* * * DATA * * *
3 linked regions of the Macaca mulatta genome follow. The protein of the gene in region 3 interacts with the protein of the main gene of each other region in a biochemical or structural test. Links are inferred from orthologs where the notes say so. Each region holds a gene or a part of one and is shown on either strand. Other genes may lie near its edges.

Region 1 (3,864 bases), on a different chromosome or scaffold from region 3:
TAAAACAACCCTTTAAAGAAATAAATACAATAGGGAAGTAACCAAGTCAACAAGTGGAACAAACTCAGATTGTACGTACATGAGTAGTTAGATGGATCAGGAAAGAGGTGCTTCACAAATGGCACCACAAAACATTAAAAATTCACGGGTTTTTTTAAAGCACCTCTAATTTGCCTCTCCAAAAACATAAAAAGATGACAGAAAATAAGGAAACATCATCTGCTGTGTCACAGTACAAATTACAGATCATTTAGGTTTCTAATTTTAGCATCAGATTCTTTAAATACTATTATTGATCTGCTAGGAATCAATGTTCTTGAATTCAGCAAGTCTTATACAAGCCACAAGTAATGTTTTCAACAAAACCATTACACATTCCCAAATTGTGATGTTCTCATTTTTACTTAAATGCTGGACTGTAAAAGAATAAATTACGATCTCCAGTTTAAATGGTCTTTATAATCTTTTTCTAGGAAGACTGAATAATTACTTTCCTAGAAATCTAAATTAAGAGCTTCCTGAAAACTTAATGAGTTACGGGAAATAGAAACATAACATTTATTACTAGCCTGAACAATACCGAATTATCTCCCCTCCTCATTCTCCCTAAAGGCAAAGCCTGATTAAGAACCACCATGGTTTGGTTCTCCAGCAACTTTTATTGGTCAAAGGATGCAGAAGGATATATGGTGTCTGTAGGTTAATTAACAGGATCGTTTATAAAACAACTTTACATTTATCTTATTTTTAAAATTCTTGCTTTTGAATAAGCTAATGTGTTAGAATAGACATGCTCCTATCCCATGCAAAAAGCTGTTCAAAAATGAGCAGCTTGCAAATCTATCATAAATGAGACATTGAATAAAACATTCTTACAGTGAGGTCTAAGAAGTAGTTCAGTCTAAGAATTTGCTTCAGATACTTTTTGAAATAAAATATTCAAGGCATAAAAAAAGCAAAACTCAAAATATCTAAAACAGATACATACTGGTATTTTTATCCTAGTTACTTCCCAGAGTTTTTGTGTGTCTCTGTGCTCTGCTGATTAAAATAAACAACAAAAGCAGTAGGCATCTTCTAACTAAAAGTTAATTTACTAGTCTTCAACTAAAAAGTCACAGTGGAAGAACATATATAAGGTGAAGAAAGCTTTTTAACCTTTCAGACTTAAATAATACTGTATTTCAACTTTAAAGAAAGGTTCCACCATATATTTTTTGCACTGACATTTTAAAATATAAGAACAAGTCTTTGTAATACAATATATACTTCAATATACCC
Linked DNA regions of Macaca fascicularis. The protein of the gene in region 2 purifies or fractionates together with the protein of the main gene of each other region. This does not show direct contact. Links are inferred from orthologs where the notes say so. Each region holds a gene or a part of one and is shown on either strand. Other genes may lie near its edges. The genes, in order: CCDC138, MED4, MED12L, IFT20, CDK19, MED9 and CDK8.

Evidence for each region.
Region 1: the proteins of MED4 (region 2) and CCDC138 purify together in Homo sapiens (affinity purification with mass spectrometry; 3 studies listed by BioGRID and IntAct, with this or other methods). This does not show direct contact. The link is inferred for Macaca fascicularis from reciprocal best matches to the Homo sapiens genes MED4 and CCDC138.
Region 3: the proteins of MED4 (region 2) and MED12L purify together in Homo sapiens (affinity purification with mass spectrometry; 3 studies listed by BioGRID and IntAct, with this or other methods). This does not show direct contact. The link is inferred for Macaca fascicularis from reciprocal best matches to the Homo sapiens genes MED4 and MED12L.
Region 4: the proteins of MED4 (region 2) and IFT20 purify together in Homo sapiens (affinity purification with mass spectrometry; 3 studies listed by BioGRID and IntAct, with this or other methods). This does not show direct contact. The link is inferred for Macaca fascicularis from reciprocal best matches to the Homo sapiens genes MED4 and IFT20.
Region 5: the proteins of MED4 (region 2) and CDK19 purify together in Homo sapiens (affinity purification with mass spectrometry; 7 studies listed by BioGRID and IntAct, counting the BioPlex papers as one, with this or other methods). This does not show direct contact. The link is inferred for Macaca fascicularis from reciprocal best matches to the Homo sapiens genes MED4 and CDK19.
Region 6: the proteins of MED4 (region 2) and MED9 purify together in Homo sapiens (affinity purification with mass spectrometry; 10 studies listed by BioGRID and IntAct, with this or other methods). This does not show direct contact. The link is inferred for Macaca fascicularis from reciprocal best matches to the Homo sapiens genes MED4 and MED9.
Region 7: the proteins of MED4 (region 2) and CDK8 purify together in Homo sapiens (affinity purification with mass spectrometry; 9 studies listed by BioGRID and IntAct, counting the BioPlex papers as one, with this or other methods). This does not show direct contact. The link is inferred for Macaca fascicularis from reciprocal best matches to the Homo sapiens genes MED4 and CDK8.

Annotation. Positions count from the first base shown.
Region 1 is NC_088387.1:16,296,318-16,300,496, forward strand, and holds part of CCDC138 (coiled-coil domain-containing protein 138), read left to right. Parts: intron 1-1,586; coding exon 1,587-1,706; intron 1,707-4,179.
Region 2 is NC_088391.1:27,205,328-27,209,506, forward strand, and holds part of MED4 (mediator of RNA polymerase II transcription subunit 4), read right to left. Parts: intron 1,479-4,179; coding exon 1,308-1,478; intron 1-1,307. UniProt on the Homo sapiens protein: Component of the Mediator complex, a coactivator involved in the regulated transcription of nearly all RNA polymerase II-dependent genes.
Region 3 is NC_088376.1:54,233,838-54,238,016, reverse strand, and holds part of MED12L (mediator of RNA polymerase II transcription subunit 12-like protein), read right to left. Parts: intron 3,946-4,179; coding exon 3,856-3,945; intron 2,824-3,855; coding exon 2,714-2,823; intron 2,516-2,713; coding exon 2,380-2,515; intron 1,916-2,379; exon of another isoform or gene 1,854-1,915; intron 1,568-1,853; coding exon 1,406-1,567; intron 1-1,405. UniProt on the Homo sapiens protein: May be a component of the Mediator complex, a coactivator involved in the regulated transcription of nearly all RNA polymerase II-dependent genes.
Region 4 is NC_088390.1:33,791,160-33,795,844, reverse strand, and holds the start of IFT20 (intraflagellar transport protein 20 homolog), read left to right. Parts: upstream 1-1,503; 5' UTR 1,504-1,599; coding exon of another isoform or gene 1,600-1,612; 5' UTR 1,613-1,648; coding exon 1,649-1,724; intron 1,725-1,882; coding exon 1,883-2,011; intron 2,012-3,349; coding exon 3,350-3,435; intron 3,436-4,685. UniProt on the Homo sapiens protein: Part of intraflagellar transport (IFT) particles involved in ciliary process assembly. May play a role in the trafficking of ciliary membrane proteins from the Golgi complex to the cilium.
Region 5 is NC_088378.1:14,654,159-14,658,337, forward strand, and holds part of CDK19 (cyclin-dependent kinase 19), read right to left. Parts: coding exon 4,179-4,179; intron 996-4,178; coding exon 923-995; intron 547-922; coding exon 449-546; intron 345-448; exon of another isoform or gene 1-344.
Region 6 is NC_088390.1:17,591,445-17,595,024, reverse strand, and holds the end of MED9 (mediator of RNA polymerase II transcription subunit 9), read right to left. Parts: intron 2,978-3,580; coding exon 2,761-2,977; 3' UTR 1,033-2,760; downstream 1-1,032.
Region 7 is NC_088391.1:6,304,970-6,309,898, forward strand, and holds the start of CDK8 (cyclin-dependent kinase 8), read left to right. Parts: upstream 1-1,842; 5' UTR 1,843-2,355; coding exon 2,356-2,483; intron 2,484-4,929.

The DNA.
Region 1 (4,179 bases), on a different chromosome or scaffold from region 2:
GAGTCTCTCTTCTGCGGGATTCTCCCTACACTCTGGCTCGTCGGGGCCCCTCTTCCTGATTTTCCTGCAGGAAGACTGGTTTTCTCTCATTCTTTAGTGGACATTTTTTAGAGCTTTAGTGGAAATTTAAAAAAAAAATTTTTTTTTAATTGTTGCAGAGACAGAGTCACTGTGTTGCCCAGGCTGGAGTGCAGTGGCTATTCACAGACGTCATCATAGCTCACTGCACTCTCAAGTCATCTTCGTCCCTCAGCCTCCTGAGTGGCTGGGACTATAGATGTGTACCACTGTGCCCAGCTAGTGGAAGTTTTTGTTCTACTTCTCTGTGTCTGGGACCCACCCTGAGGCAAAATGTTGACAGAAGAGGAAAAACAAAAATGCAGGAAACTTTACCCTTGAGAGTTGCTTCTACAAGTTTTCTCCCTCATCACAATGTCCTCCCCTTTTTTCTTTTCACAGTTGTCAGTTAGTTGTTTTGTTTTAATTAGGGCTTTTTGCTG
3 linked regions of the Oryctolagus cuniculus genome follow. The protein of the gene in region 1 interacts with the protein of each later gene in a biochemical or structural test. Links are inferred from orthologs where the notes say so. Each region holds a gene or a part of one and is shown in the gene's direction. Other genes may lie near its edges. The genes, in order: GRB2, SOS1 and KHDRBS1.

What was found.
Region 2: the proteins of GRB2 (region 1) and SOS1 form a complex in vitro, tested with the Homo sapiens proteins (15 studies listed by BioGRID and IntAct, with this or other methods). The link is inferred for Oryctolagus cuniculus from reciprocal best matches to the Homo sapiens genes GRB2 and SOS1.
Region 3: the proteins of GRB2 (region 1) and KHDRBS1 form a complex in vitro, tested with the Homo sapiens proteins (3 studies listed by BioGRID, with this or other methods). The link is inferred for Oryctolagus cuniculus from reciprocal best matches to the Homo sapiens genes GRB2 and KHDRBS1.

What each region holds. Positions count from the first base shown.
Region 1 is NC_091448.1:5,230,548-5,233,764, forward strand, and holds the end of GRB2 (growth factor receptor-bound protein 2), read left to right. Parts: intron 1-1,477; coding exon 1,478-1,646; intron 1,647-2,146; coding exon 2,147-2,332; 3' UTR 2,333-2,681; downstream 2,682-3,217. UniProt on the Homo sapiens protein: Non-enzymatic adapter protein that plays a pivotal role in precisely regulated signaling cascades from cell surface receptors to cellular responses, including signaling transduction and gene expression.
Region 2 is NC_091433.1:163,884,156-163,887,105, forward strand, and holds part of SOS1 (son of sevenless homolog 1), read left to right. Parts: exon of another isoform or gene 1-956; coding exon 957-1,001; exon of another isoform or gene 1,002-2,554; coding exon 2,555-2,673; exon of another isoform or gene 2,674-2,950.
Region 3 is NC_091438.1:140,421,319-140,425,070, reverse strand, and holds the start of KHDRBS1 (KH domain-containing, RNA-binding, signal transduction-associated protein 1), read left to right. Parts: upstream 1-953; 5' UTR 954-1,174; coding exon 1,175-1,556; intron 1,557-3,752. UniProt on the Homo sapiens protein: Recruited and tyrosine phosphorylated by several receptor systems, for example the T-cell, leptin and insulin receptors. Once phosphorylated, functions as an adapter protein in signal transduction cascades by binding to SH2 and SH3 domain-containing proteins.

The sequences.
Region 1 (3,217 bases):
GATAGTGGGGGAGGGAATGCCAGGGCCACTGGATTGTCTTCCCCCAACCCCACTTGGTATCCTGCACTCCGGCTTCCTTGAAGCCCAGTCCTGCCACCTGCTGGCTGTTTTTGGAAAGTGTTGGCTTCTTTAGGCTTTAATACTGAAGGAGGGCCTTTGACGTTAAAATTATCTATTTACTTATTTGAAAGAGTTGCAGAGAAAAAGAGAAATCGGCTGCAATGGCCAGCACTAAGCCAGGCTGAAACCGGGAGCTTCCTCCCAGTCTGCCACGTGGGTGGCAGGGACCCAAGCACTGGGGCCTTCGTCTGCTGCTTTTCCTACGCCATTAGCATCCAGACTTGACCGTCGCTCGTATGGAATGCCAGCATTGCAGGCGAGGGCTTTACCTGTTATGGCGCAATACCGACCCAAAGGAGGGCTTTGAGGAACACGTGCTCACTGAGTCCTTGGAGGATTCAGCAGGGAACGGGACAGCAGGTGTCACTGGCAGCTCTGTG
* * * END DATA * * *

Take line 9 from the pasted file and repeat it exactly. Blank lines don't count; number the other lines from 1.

Region 5: the proteins of MED4 (region 2) and CDK19 purify together in Homo sapiens (affinity purification with mass spectrometry; 7 studies listed by BioGRID and IntAct, counting the BioPlex papers as one, with this or other methods). This does not show direct contact. The link is inferred for Macaca fascicularis from reciprocal best matches to the Homo sapiens genes MED4 and CDK19.